En EspaŅol
Share

Ask Mr. Smarty Plants

Mr. Smarty Plants - Native grasses for golf courses from Austin

Ask Mr. Smarty Plants is a free service provided by the staff and volunteers at the Lady Bird Johnson Wildflower Center.

Search Smarty Plants
    
 
See a list of all Smarty Plants questions
Can't find the answer in our existing FAQs, submit a question to Mr. Smarty Plants.

Need help with plant identification, visit the plant identification page.
 
rate this answer
Not Yet Rated

Sunday - October 06, 2013

From: Austin, TX
Region: Southwest
Topic: Non-Natives, Grasses or Grass-like
Title: Native grasses for golf courses from Austin
Answered by: Barbara Medford

QUESTION:

I may be working on two different golf courses and wanted to know if any native or hybrid native grasses would work for the fairways and rough areas? The rough areas are no problem as a number of grass species could work. The fairways have more specific requirements. They need to withstand traffic and mowing yet still provide enough coverage so the course is not overly fast (bouncy). I am considering some of the improved buffalo grasses and the hybrid Texas Blue grass like the improved forms of Reveille. Blue Grama may be a possibility but I am not sure how much it will fill in with constant mowing. Are there others I am overlooking?

ANSWER:

This is a little out of the realm of experience for Mr. Smarty Plants. For instance, here is an article from eHow on Golf Course Grass Types for Texas. None of the plants listed in this article are even native to North America, much less Central Texas.

Ryegrass - from Aggie Horticulture, Ryegrass, Temporary  Sports Turf for the South.

Zoysiagrass - from Aggie Horticulture Zoysiagrass

Bentgrass - from Aggie Horticulture Bentgrass

Aggie Horticulture Bermudagrass

Habiturf, developed by the Ecosystem Design Group at the Lady Bird Johnson Wildflower Center is our recommended native turf grass. Please read this website from the Wildflower Center on Habiturf, and follow the link to instructions for installing and maintaining the grass, which is a mix of three native Texas grasses. In that linked article, under "Mowing" please note this line:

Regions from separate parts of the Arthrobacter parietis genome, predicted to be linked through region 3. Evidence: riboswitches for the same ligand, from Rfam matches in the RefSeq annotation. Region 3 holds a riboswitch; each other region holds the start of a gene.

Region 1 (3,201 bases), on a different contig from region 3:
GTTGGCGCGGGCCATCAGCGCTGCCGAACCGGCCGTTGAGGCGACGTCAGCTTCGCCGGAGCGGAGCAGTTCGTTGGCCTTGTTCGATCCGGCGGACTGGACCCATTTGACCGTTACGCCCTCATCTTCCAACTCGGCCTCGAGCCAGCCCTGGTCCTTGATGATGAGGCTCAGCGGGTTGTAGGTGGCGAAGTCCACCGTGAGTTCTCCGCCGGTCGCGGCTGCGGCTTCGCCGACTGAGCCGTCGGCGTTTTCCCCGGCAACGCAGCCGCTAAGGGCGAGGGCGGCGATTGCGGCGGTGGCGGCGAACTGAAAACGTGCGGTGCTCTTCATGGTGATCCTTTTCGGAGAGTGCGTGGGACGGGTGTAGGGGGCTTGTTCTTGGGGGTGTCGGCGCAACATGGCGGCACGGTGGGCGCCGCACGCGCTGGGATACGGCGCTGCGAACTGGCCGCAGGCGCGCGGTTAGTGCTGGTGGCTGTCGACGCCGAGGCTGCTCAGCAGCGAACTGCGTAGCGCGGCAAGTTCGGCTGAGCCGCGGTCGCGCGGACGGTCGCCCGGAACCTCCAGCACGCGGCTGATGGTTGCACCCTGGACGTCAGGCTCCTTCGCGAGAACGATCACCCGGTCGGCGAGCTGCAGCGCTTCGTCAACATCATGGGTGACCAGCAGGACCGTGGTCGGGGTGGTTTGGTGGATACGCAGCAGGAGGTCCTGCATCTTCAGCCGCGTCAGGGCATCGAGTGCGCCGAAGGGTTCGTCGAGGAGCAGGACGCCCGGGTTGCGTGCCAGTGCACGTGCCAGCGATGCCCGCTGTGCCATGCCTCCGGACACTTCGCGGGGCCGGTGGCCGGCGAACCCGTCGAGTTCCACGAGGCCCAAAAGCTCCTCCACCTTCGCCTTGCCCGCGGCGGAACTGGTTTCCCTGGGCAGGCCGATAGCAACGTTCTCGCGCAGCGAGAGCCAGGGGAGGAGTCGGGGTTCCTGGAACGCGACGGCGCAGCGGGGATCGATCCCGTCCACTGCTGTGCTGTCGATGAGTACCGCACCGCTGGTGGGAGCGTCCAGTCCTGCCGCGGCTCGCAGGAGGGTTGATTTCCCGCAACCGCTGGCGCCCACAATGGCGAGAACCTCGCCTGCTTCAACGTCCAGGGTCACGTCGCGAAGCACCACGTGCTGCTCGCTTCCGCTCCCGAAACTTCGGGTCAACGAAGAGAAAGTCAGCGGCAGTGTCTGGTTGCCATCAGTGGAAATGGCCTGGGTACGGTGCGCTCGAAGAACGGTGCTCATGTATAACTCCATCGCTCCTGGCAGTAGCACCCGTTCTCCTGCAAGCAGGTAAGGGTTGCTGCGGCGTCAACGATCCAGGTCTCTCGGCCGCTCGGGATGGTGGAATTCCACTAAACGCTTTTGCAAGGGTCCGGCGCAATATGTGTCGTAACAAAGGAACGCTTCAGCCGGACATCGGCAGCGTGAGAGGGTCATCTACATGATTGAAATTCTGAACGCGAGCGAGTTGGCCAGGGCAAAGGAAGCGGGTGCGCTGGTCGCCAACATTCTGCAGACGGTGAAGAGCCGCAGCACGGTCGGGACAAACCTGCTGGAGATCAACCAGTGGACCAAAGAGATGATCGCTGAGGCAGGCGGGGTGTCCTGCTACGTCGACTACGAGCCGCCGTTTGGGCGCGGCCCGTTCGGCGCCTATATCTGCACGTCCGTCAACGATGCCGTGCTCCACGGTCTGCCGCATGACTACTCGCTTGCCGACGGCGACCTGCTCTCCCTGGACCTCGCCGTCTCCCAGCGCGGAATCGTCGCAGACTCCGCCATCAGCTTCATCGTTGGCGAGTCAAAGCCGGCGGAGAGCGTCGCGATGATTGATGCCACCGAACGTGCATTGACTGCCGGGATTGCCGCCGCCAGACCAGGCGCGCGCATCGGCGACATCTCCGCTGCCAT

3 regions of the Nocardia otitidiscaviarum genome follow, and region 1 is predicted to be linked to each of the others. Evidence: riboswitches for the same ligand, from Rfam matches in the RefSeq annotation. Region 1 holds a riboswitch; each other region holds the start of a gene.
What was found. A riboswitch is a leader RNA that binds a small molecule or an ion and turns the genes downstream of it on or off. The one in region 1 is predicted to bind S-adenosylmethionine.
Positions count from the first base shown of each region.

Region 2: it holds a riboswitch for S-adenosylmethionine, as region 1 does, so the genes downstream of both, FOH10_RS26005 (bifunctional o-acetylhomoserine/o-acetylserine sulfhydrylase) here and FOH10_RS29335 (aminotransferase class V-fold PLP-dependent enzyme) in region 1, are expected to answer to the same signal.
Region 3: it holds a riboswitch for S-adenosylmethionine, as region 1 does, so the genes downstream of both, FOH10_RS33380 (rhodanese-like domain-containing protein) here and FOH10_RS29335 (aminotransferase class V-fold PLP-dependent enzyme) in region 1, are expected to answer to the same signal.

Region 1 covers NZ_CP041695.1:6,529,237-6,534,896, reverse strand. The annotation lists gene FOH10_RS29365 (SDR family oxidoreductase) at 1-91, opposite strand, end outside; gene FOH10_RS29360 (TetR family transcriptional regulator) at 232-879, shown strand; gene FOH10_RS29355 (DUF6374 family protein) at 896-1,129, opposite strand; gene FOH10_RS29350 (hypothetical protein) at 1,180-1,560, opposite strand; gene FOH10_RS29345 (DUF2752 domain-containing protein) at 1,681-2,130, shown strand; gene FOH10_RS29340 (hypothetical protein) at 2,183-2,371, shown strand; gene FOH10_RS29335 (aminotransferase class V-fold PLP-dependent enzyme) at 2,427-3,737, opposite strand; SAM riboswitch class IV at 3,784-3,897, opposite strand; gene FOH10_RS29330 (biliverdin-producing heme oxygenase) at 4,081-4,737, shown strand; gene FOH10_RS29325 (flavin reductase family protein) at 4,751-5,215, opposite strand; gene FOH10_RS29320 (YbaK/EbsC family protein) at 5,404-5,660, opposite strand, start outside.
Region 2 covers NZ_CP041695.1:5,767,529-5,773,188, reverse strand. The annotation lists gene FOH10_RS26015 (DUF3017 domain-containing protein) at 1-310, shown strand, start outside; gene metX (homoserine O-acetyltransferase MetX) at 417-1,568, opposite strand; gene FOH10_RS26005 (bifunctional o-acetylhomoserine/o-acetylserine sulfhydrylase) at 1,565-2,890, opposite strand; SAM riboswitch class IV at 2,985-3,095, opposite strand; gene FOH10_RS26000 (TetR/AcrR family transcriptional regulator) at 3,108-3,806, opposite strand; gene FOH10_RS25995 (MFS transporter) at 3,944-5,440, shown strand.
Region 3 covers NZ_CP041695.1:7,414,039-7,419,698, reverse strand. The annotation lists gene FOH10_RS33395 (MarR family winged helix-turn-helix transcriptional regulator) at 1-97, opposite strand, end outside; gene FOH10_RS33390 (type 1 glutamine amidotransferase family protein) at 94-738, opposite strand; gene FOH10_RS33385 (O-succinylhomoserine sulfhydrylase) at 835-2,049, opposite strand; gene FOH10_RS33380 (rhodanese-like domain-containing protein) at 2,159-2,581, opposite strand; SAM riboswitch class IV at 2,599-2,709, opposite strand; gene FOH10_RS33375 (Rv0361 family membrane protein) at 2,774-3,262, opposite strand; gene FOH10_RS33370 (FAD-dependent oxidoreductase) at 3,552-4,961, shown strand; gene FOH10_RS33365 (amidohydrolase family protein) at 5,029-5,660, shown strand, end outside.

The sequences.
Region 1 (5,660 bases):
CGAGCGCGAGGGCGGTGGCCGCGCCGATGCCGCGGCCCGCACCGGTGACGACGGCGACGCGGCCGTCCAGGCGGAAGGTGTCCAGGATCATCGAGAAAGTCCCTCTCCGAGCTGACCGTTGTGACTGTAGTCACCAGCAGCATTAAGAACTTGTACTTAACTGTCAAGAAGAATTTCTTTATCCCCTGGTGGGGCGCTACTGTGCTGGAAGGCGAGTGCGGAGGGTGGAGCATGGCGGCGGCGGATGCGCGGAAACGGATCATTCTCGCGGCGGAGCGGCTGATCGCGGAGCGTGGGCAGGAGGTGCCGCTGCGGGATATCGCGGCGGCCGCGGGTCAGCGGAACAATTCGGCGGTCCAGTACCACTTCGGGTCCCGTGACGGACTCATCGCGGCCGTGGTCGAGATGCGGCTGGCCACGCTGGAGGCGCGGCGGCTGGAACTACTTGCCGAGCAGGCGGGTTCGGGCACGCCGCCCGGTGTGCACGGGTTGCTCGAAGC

"Mow once every 3 to 5 weeks when growing and not at all when drought or cold dormant. Mowing shorter —2 inches or less— will damage your lawn's health."

Only you can judge if this grass will fulfill your requirements. Follow the three links below to our webpages on the three grass components of Habiturf for more information on each:

Bouteloua dactyloides (Buffalograss)

Bouteloua gracilis (Blue grama)

Hilaria belangeri (Curly mesquite grass)

 

From the Image Gallery


Buffalograss
Bouteloua dactyloides

Blue grama
Bouteloua gracilis

Curly mesquite grass
Hilaria belangeri

More Non-Natives Questions

Death of non-native eleaegnus from Austin
March 30, 2013 - We have a long hedge of elaeagnus, about 5 ft tall. Four of them died in the middle of the hedge. Where can we find such big plants? Is it advisable to unroot and transplant from another area?
view the full question and answer

Freeze damage to non-native Sago Palms in Red Rock TX
April 19, 2010 - I have 4 beautiful large sago palms in my rural Texas yard. All 4 have been damaged by several hard freezes this winter. All fronds are brown, with a little green at base of inner fronds. Are they ...
view the full question and answer

Native plants for southwest exposure in Tulsa OK
April 24, 2008 - I want to plant something in a bed on the South side of my house with some Western exposure. The space is in a bed that would share space with a Red Tip Photinia (next to the house)& liriope( on the ...
view the full question and answer

Locating non-native rue in Ft. Pierce, FL
December 04, 2010 - I am trying to find the herb rue in Ft. Pierce FL. Can any one refer me to a herb store that sells the plant? I've looked everywhere.
view the full question and answer

Invasive nature of non-native Zoysia japonica grass
April 22, 2007 - I have been reading up on Zoysia grass and I am curious about its invasive nature. Is there a good way to keep it from going into my neighbors' yards? I was thinking about using some edging material...
view the full question and answer

Smarty Plants's Facebook profile Support the Wildflower Center by Donating Online or Becoming a Member today.

Mr. Smarty Plants wants you to be his Facebook friend. Click the Facebook icon to add yourself to Mr. Smarty Plants list of friends.
E-NEWSLETTER | BECOME A MEMBER | DONATE NOW | MEDIA | SITEMAP
© 2014 Lady Bird Johnson Wildflower Center